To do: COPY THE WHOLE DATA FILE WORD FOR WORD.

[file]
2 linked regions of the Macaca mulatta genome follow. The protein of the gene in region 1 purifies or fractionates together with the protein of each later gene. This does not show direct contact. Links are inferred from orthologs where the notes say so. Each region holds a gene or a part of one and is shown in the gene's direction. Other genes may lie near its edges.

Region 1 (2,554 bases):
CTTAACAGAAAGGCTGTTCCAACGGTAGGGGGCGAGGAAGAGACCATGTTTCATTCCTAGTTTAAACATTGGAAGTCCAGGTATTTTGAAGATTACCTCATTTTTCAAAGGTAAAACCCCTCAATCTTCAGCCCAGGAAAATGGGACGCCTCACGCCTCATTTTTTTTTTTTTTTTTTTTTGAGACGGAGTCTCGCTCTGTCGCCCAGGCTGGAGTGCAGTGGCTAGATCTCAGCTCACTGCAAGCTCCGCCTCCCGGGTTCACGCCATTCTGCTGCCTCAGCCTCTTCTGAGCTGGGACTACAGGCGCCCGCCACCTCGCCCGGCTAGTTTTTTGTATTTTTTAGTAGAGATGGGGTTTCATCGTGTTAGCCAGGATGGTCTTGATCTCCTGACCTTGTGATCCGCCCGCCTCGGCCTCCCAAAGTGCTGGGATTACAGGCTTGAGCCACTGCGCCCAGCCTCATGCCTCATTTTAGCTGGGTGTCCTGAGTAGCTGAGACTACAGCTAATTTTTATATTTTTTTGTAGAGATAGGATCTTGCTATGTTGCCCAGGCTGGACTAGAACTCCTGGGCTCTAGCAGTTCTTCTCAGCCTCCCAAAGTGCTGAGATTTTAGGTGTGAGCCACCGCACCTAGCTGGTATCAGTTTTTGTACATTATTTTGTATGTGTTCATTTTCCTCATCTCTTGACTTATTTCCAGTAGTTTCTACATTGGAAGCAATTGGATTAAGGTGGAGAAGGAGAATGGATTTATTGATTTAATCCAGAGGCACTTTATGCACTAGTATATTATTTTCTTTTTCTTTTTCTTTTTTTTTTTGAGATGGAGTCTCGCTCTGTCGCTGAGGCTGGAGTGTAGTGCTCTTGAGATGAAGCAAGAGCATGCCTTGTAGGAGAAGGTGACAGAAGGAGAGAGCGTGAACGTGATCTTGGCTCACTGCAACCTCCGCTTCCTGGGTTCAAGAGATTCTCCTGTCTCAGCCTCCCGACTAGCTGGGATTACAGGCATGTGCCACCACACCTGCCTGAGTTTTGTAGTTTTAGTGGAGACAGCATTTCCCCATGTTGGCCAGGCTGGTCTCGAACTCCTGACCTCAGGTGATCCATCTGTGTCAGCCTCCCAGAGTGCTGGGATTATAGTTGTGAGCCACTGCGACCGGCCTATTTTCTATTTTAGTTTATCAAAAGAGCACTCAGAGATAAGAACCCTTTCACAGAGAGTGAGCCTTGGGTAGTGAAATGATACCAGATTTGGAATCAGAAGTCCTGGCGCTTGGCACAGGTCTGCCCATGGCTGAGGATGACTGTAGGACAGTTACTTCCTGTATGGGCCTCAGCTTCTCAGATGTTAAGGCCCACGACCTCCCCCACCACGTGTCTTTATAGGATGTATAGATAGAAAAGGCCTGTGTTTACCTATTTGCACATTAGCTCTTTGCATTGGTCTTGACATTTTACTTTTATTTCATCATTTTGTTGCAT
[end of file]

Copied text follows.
2 linked regions of the Macaca mulatta genome follow. The protein of the gene in region 1 purifies or fractionates together with the protein of each later gene. This does not show direct contact. Links are inferred from orthologs where the notes say so. Each region holds a gene or a part of one and is shown in the gene's direction. Other genes may lie near its edges.

Region 1 (2,554 bases):
CTTAACAGAAAGGCTGTTCCAACGGTAGGGGGCGAGGAAGAGACCATGTTTCATTCCTAGTTTAAACATTGGAAGTCCAGGTATTTTGAAGATTACCTCATTTTTCAAAGGTAAAACCCCTCAATCTTCAGCCCAGGAAAATGGGACGCCTCACGCCTCATTTTTTTTTTTTTTTTTTTTTGAGACGGAGTCTCGCTCTGTCGCCCAGGCTGGAGTGCAGTGGCTAGATCTCAGCTCACTGCAAGCTCCGCCTCCCGGGTTCACGCCATTCTGCTGCCTCAGCCTCTTCTGAGCTGGGACTACAGGCGCCCGCCACCTCGCCCGGCTAGTTTTTTGTATTTTTTAGTAGAGATGGGGTTTCATCGTGTTAGCCAGGATGGTCTTGATCTCCTGACCTTGTGATCCGCCCGCCTCGGCCTCCCAAAGTGCTGGGATTACAGGCTTGAGCCACTGCGCCCAGCCTCATGCCTCATTTTAGCTGGGTGTCCTGAGTAGCTGAGACTACAGCTAATTTTTATATTTTTTTGTAGAGATAGGATCTTGCTATGTTGCCCAGGCTGGACTAGAACTCCTGGGCTCTAGCAGTTCTTCTCAGCCTCCCAAAGTGCTGAGATTTTAGGTGTGAGCCACCGCACCTAGCTGGTATCAGTTTTTGTACATTATTTTGTATGTGTTCATTTTCCTCATCTCTTGACTTATTTCCAGTAGTTTCTACATTGGAAGCAATTGGATTAAGGTGGAGAAGGAGAATGGATTTATTGATTTAATCCAGAGGCACTTTATGCACTAGTATATTATTTTCTTTTTCTTTTTCTTTTTTTTTTTGAGATGGAGTCTCGCTCTGTCGCTGAGGCTGGAGTGTAGTGCTCTTGAGATGAAGCAAGAGCATGCCTTGTAGGAGAAGGTGACAGAAGGAGAGAGCGTGAACGTGATCTTGGCTCACTGCAACCTCCGCTTCCTGGGTTCAAGAGATTCTCCTGTCTCAGCCTCCCGACTAGCTGGGATTACAGGCATGTGCCACCACACCTGCCTGAGTTTTGTAGTTTTAGTGGAGACAGCATTTCCCCATGTTGGCCAGGCTGGTCTCGAACTCCTGACCTCAGGTGATCCATCTGTGTCAGCCTCCCAGAGTGCTGGGATTATAGTTGTGAGCCACTGCGACCGGCCTATTTTCTATTTTAGTTTATCAAAAGAGCACTCAGAGATAAGAACCCTTTCACAGAGAGTGAGCCTTGGGTAGTGAAATGATACCAGATTTGGAATCAGAAGTCCTGGCGCTTGGCACAGGTCTGCCCATGGCTGAGGATGACTGTAGGACAGTTACTTCCTGTATGGGCCTCAGCTTCTCAGATGTTAAGGCCCACGACCTCCCCCACCACGTGTCTTTATAGGATGTATAGATAGAAAAGGCCTGTGTTTACCTATTTGCACATTAGCTCTTTGCATTGGTCTTGACATTTTACTTTTATTTCATCATTTTGTTGCAT